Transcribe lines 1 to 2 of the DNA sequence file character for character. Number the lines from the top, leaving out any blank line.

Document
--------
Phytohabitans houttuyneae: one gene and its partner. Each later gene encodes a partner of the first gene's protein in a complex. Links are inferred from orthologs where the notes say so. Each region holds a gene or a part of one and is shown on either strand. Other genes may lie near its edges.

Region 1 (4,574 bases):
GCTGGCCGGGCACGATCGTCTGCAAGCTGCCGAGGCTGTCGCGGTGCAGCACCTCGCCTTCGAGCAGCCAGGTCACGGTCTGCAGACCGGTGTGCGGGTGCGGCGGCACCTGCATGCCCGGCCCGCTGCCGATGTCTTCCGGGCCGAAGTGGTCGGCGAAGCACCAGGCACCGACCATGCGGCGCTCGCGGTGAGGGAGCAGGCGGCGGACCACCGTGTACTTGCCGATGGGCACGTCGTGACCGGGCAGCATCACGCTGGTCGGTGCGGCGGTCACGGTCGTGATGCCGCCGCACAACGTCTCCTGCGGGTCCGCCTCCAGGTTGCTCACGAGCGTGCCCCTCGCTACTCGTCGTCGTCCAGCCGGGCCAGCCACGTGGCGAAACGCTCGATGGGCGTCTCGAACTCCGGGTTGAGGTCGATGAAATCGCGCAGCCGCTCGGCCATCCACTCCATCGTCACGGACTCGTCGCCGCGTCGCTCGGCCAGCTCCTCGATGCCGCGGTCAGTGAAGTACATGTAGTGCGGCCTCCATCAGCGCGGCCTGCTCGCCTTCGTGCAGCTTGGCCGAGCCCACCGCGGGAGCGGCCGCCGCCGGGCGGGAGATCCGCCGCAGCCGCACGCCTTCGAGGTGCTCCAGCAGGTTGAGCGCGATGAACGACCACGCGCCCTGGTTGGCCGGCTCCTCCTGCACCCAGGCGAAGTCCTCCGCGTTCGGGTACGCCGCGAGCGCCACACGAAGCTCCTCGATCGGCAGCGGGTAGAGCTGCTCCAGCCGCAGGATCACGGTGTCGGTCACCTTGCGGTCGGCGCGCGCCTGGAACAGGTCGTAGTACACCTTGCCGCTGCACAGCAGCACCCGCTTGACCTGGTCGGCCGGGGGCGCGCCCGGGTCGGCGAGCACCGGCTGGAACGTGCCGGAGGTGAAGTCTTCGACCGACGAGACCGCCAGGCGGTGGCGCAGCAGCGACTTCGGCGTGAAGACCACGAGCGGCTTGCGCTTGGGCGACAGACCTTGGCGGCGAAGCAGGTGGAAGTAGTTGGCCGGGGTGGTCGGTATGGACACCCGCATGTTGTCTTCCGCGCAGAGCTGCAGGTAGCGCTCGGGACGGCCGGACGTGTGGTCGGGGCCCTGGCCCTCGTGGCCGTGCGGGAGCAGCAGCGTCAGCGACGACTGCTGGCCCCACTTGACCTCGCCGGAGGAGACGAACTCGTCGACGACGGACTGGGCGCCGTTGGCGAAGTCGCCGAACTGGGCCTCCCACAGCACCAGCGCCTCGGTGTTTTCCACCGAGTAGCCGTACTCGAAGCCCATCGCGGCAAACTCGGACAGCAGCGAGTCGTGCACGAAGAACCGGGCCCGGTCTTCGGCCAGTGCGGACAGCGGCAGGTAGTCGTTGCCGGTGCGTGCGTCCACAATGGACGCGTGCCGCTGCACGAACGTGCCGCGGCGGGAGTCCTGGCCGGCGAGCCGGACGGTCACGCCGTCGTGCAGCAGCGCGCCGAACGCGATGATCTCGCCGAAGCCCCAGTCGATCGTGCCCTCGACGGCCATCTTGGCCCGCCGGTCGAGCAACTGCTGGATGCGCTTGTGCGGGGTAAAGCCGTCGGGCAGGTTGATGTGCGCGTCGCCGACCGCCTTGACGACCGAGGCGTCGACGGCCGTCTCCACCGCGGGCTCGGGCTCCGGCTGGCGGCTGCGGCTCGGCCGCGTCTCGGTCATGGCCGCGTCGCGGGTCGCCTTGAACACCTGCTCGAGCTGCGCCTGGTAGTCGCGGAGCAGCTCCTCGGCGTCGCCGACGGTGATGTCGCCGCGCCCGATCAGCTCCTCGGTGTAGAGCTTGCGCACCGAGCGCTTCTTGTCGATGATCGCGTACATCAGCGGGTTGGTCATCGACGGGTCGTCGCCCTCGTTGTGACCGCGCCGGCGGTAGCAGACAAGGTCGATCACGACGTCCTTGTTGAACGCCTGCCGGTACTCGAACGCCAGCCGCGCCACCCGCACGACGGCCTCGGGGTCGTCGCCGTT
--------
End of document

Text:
Phytohabitans houttuyneae: one gene and its partner. Each later gene encodes a partner of the first gene's protein in a complex. Links are inferred from orthologs where the notes say so. Each region holds a gene or a part of one and is shown on either strand. Other genes may lie near its edges.

Region 1 (4,574 bases):